this very nice set from Starfighter Decals. It provides - apart from other interesting items such as fuselage numbers - very large number of 1942-style insignia in various diameters for a reasonable price.


I can't wait to see this one!

I see you are also working on Tenryu at the same time. I can't wait to see that one also!


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PostPosted: Wed Oct 25, 2017 8:10 pm 
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Vinny at Pearl Harbor, May 1942
Attachment:
CV44_May1942_80G66128.jpg
CV44_May1942_80G66128.jpg [ 66.57 KiB | Viewed 523 times ]

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PostPosted: Thu Oct 26, 2017 10:51 am 
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Martin, thanks for posting the Vinny photo! Did you manipulate the contrast and brightness? I downloaded the same shot from NHHC in hi-res (30MB tiff) but yours is much better despite the lower res!

Does anyone have a better version of the photo below (this is a poor scan from Shipcraft 13 New Orleans Class Cruisers by Lester Abbey)?


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19420800 USS Vincennes port side scan-0067_cr.jpg
19420800 USS Vincennes port side scan-0067_cr.jpg [ 57.82 KiB | Viewed 483 times ]

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PostPosted: Thu Oct 26, 2017 8:06 pm 
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Vladi,

I am at the National Archives this week. No time to play with the brightness or contrast, I just scan and move onto the next photo!

The photo you posted is, I believe, a crop of a larger photo showing 4 New Orleans cruisers on maneuvers off Hawaii in July 1942.

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PostPosted: Fri Oct 27, 2017 1:21 am 
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Hello Martin,

I see, then your scan is far better than the one at the NHHC website, congrats!
You are most probably right about the Vinny port side photo, it really seems to fit into the series of airborne photos from the May 42 trainings off Hawaii.
Fingers crossed for you mission at the National Archives this week :thumbs_up_1:

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PostPosted: Fri Nov 03, 2017 2:16 pm 
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Yet another tricky question :) I am just rigging my USS Quincy and I am trying to figure out about halyards/leads/antennae in the mainmast area, where these come from and especially where these attach to the superstructure. Unlike the foremast, the mainmast rigging seem to have been similar across the NO class in 1942. I am almost sure none of the Quincy shots show this, I checked also Astoria, Vinny and SF where I have quite a lot of photos. Browsed my books, searched the net but still nothing. Any ideas, gents?

Edit: would anybody have high resolution versions of these photos (or similar)? If so, could you send me a PM or email them to me please?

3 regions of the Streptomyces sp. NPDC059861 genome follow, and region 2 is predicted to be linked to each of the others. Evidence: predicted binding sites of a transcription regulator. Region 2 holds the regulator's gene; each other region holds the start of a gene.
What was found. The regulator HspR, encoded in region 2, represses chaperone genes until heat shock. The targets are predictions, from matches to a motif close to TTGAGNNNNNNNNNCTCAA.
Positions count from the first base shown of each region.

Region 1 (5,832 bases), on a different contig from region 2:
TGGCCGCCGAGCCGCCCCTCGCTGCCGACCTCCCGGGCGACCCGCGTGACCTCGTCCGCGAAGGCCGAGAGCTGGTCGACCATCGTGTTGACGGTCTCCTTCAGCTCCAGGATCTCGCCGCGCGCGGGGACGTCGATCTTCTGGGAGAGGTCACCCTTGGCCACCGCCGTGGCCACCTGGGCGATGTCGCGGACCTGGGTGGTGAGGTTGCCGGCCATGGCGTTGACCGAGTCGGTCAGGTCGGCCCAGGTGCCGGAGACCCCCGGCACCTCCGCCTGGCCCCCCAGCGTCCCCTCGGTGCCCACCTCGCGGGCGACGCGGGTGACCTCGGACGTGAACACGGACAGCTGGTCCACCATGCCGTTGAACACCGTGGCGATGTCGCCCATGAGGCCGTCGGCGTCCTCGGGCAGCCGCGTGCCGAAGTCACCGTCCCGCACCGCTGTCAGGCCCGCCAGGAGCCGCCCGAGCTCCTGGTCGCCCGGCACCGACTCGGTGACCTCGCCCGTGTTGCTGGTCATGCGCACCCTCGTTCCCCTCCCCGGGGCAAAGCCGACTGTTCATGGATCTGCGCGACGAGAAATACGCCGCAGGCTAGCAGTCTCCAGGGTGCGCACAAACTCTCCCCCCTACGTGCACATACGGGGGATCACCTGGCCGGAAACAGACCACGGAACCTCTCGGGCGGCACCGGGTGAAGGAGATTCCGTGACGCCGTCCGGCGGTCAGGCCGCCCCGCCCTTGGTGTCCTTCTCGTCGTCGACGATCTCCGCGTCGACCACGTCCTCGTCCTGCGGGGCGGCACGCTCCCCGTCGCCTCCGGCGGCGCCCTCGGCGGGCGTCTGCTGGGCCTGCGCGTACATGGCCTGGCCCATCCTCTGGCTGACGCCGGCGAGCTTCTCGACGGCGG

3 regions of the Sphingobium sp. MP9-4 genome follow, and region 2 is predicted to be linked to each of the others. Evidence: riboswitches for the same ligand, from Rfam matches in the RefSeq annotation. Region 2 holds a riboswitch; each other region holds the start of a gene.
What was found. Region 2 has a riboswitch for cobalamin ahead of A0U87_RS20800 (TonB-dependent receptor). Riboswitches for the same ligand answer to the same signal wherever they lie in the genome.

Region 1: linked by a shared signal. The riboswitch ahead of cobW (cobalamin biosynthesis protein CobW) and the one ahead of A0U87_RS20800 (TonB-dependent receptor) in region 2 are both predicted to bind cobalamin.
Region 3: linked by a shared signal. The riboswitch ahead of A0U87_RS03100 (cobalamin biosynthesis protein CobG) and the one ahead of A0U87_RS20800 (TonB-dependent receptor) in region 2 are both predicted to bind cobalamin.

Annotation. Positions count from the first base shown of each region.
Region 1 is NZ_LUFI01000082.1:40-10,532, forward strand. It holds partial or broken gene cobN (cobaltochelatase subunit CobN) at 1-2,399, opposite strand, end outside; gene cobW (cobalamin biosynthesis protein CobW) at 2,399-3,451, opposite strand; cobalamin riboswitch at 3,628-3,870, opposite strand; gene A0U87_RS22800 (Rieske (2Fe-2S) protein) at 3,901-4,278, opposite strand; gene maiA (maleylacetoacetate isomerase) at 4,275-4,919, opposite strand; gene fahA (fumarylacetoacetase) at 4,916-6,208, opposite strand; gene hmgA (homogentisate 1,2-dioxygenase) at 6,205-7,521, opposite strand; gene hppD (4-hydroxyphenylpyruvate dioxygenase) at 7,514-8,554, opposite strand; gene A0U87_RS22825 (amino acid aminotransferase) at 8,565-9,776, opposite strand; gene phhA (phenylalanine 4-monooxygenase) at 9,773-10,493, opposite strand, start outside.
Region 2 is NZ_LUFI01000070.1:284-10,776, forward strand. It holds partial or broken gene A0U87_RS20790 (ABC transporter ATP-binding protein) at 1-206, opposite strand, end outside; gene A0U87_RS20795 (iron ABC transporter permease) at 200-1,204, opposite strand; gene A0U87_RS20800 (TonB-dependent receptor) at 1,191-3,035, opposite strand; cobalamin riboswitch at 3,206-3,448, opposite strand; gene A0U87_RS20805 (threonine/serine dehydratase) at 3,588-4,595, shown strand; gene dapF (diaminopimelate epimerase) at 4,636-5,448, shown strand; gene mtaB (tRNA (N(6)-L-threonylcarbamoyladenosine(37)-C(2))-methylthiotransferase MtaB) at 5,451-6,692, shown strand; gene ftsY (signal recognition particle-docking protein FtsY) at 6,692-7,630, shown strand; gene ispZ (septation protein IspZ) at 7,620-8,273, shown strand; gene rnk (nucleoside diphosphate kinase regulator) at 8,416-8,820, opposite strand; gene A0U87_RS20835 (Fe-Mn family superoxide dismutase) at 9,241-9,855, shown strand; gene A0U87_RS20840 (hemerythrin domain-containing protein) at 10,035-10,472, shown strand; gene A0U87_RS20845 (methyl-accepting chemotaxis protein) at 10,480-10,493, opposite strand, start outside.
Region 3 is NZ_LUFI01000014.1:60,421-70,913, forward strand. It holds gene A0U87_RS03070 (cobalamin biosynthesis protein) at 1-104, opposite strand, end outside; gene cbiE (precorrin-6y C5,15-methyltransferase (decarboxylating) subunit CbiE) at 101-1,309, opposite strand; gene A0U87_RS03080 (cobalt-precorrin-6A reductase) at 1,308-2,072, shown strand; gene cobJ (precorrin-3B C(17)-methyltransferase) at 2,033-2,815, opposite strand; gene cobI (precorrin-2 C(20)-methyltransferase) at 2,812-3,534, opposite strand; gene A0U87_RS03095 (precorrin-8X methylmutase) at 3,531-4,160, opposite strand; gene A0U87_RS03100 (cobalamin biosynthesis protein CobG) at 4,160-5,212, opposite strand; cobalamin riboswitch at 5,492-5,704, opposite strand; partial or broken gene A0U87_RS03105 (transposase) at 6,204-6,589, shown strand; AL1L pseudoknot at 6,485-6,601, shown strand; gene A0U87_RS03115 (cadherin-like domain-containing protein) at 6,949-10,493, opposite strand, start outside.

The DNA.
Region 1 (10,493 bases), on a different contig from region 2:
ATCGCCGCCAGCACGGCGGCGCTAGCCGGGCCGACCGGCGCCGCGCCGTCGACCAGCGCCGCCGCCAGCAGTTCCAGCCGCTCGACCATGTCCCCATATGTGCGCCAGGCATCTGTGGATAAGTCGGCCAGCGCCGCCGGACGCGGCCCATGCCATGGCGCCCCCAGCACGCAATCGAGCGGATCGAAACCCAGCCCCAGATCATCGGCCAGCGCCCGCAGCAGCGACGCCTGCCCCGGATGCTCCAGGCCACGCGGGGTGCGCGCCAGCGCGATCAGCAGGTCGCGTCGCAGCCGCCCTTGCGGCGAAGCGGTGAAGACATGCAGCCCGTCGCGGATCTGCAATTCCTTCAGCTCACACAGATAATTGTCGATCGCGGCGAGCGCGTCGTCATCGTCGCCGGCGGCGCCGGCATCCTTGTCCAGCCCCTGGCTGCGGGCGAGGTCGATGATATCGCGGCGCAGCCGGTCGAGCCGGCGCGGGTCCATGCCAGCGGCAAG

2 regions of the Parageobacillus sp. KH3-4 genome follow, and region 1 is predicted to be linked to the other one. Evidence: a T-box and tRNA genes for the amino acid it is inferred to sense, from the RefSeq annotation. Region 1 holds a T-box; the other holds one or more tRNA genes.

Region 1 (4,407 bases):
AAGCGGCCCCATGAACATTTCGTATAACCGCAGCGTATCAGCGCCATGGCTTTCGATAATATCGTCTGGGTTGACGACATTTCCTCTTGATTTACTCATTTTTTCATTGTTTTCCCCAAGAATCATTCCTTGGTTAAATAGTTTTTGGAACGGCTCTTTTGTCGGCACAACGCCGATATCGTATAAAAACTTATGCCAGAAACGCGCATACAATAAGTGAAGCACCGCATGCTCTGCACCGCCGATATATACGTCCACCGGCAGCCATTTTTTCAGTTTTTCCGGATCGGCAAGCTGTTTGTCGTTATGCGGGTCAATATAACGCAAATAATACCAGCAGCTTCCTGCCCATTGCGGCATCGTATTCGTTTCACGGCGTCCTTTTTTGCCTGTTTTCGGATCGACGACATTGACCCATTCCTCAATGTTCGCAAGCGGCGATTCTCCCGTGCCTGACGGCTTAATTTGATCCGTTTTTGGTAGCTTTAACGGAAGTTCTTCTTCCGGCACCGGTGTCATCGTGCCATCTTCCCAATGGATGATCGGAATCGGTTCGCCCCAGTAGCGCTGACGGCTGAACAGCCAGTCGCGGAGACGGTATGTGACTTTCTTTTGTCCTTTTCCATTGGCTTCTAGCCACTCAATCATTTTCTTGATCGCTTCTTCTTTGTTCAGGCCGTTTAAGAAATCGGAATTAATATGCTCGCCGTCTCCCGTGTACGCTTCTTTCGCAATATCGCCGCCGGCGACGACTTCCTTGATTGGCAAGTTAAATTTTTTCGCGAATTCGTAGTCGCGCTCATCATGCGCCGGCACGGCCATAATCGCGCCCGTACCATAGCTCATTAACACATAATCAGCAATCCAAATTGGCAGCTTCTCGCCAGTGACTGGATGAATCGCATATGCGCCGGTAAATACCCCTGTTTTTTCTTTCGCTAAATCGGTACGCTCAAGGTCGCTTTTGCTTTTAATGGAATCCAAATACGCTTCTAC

Edit 2: just discovered this excellent photo of NO in Feb 1942 - helpful, but still not providing answers to everything, especially most of the thin wires and halyards remain a mystery to me...


Attachments:
SF aft superstructure 1.JPG
SF aft superstructure 1.JPG [ 60.11 KiB | Viewed 349 times ]
SF aft superstructure 2.JPG
SF aft superstructure 2.JPG [ 80.17 KiB | Viewed 349 times ]

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PostPosted: Sat Nov 04, 2017 12:57 pm 
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Vlad,
I too am moving into the rigging phase on my San Francisco. From my research, and the great picture you found confirms, that for the support shrouds there are two that go forward and attach on the over hangar deck. In the high res picture you'll see that the center boat is straddled by them. The aft two shrouds are attached at the forward edge of the 20mm platform to frames. I think the shrouds attached to the mast up above the yardarm.

For the signal halyards, there was a flag bag immediately aft of the mast below the director. I believe that there are rails, or a pin rail of sorts that the halyards attached to at the bottom for the signalmen to get to. In the high res picture it looks like the signal halyards are moving up to the yardarms. On the San Francisco there was a frame that was on the forward edge of the mast that I believe they attached to at the top.

For the radio leads, they attached at the bottom end at the three cone shaped insulators you can see in the high res picture. On the San Francisco there was a similar arrangement on the starboard side.

Hope this helps; its my story and I'm sticking with it.

Bruce

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PostPosted: Sun Nov 05, 2017 3:21 am 
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Hello bwross11,
thanks for sharing your thoughts, they are mostly in line with my own findings I did in the meantime. In the end I had to draft the arrangement on a piece of paper as it became too complex to remember :)

As to the support shrouds in the boat area on the Quincy: she definitely had them after her May 42 refit in NY (e.g. here)
but they seem to have been removed by August 3
as seen here.

There are four radio leads attached to the support frame forward of the mast, I am not really sure if the halyards go to the same or to the crossyard. I have already attached bottom end of the 4 aerials before I found that NO photo but you are probably right about the insulators. Ok, I´ll leave them as they are.

Last but not least there are the long aerials going between both masts. Their leads go down to the end of the frame at the fwd edge of the 20mm platform and then continue down somewhere towards the aft end of the aft superstructure, it can be seen here, but it is not much clear where they are exactly attached.